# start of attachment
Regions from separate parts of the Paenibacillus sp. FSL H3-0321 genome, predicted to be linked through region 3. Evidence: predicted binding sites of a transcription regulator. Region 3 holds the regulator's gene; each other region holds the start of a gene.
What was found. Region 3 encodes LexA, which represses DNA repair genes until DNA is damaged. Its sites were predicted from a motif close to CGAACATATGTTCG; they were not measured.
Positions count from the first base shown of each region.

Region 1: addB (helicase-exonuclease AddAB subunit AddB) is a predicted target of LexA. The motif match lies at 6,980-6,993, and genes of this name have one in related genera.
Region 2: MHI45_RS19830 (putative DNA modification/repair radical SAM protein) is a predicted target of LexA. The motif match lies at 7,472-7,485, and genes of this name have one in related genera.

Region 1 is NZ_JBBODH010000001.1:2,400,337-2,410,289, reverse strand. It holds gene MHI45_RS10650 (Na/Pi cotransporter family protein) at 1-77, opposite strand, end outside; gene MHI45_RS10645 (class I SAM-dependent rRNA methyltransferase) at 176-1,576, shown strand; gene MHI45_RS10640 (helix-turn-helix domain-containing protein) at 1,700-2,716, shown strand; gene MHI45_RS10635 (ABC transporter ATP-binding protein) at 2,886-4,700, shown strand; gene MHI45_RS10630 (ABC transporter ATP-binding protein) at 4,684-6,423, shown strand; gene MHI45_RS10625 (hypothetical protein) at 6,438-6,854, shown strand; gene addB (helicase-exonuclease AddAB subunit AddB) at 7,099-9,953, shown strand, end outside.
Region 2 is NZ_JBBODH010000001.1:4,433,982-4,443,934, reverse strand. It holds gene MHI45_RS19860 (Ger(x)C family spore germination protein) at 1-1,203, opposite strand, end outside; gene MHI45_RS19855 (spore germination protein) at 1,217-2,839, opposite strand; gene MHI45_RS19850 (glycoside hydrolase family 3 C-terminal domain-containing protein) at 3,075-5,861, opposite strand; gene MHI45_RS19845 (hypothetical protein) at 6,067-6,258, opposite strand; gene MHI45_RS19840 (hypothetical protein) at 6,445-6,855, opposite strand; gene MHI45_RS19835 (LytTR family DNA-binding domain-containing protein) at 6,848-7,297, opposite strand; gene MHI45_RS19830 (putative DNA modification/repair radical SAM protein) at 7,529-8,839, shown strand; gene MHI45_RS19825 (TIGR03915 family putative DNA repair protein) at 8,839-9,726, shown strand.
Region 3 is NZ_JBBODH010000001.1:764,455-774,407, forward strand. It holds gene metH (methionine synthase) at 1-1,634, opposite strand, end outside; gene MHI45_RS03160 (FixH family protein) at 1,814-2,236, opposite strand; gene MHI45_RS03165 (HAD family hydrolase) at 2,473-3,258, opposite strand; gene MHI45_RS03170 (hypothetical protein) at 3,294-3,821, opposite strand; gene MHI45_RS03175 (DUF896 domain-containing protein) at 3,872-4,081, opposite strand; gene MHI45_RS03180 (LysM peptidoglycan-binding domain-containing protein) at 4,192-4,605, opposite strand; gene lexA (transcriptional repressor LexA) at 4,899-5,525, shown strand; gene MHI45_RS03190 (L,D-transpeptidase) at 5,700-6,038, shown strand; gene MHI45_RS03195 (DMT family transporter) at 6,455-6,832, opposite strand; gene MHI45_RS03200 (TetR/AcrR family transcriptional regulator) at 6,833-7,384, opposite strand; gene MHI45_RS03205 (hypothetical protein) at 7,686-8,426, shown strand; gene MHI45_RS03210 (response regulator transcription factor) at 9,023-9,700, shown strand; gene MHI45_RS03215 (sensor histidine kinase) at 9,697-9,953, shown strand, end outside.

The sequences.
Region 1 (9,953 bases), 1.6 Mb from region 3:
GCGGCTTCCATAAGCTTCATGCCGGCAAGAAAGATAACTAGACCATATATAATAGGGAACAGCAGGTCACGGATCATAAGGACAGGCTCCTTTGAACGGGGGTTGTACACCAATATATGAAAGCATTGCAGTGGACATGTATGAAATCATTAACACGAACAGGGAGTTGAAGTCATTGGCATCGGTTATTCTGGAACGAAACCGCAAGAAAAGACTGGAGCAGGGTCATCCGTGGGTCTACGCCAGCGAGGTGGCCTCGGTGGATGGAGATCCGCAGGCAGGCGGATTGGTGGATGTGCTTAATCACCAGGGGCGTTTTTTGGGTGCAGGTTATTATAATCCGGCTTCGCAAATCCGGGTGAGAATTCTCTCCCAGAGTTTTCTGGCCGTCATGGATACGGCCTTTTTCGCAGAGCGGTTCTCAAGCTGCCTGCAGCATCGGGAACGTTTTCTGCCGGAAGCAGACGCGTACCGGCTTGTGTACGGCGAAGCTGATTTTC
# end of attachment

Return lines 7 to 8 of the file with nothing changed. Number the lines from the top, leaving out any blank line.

Region 2 is NZ_JBBODH010000001.1:4,433,982-4,443,934, reverse strand. It holds gene MHI45_RS19860 (Ger(x)C family spore germination protein) at 1-1,203, opposite strand, end outside; gene MHI45_RS19855 (spore germination protein) at 1,217-2,839, opposite strand; gene MHI45_RS19850 (glycoside hydrolase family 3 C-terminal domain-containing protein) at 3,075-5,861, opposite strand; gene MHI45_RS19845 (hypothetical protein) at 6,067-6,258, opposite strand; gene MHI45_RS19840 (hypothetical protein) at 6,445-6,855, opposite strand; gene MHI45_RS19835 (LytTR family DNA-binding domain-containing protein) at 6,848-7,297, opposite strand; gene MHI45_RS19830 (putative DNA modification/repair radical SAM protein) at 7,529-8,839, shown strand; gene MHI45_RS19825 (TIGR03915 family putative DNA repair protein) at 8,839-9,726, shown strand.
Region 3 is NZ_JBBODH010000001.1:764,455-774,407, forward strand. It holds gene metH (methionine synthase) at 1-1,634, opposite strand, end outside; gene MHI45_RS03160 (FixH family protein) at 1,814-2,236, opposite strand; gene MHI45_RS03165 (HAD family hydrolase) at 2,473-3,258, opposite strand; gene MHI45_RS03170 (hypothetical protein) at 3,294-3,821, opposite strand; gene MHI45_RS03175 (DUF896 domain-containing protein) at 3,872-4,081, opposite strand; gene MHI45_RS03180 (LysM peptidoglycan-binding domain-containing protein) at 4,192-4,605, opposite strand; gene lexA (transcriptional repressor LexA) at 4,899-5,525, shown strand; gene MHI45_RS03190 (L,D-transpeptidase) at 5,700-6,038, shown strand; gene MHI45_RS03195 (DMT family transporter) at 6,455-6,832, opposite strand; gene MHI45_RS03200 (TetR/AcrR family transcriptional regulator) at 6,833-7,384, opposite strand; gene MHI45_RS03205 (hypothetical protein) at 7,686-8,426, shown strand; gene MHI45_RS03210 (response regulator transcription factor) at 9,023-9,700, shown strand; gene MHI45_RS03215 (sensor histidine kinase) at 9,697-9,953, shown strand, end outside.